Advertising

How to Sell Me Sandals with Your Online Ads

Online advertising helped me find, purchase and flip flop around in a new pair of sandals for my husband. Online behavioral ads use third-party tracking in the form of cookies. This collects and analyzes the user’s behavior online. When targeted correctly, online ads are helpful to the consumer and welcomed, rather than blocked due to that push marketing vibe.

As a marketer, I’m fully aware of the time, cost and manpower it takes to do it right. Wearing my consumer hat (or sandals in this summery situation), helped me experience that perfect placement, timing, serving and usability to get to my purchase. Here’s what went down and what you can learn from it.

I searched on Amazon, Zappos and Payless for a new pair of sandals for my husband.

targeting online ad effectiveness

After a few minutes of searching, Amazon updated it’s right nav with the most popular sandals.

online ad targeting

Payless served up relevant shoes in their left nav and touted their BOGO sale (buy one get one).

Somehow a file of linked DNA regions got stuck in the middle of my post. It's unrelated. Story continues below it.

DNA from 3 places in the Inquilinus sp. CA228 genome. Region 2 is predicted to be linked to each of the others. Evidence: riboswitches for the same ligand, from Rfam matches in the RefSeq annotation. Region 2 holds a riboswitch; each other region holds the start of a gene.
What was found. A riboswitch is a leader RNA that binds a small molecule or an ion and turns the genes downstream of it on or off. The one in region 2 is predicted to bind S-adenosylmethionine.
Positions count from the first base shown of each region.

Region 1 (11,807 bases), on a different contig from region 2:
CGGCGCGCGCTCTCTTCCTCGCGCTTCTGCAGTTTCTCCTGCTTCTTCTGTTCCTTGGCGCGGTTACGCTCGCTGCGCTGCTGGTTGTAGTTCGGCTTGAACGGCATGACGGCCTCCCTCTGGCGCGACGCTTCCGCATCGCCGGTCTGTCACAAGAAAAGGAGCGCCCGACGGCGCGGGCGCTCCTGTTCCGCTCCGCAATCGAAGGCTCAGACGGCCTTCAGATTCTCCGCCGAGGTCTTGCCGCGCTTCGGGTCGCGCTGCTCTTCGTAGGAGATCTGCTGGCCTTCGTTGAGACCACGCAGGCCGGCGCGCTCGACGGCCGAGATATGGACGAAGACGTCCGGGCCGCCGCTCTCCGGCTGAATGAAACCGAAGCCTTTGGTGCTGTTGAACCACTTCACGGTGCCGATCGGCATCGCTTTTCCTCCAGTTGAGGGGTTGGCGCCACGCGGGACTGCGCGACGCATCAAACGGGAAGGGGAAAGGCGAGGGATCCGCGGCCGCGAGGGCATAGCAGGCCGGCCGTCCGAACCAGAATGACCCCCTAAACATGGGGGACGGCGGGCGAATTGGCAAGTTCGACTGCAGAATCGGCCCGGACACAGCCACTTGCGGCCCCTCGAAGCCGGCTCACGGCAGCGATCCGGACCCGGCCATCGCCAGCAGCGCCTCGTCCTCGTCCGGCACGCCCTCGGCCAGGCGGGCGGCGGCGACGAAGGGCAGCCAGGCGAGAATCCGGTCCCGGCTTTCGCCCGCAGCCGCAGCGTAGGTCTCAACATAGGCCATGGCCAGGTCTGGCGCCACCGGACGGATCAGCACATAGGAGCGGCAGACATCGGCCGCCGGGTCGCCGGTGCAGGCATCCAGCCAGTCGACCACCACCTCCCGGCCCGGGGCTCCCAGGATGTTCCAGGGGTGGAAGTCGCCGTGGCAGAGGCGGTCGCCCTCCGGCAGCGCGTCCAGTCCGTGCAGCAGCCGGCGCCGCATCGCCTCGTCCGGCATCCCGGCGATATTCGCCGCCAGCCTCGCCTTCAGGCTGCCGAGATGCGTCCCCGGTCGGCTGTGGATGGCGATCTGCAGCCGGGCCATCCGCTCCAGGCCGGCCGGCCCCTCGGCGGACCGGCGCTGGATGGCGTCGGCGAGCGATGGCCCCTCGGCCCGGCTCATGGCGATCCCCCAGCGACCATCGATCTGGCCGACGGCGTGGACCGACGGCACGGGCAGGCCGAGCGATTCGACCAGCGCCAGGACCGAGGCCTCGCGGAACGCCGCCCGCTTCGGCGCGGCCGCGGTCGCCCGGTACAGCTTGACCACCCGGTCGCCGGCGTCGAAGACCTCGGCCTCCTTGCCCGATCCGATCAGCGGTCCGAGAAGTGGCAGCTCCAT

online ad targeting

Later that day, I resumed my regular surfing, and these ads appeared:

online advertising zappos

ebay online ad targeting

The more targeted the ad, the better. I found myself clicking through to many of these sites right from the ads. And while I didn’t buy the shoes online, I went into Payless and got a pair.

Online ad effectiveness
Check out the husband’s kicks.

As a marketer, this experience taught me a few things about effective behavioral targeting, including:

  • Partner with a big ad server like AdChoices to spread your ad across many sites.
  • Make the ads targeted and specific to exactly what the user is looking for (even venturing off sandals or men’s shoes felt like waste).
  • Target right away. Don’t let your audience forget about you.
  • Keep at it. Continue the targeting for days or weeks, if needed. Some purchasing decisions take a while to make.
  • Know when to turn it off. If a purchase is made through your site, don’t target them again (especially with an ad promoting what they just purchased). This crosses the line from helpful to annoying.
  • Be aware that this type of advertising can extend into breech of privacy. In other words, do it right or get burned. This MarketingSherpa post has more details.

Have you experienced online ad targeting and was it helpful or hurtful? Share your experiences here.

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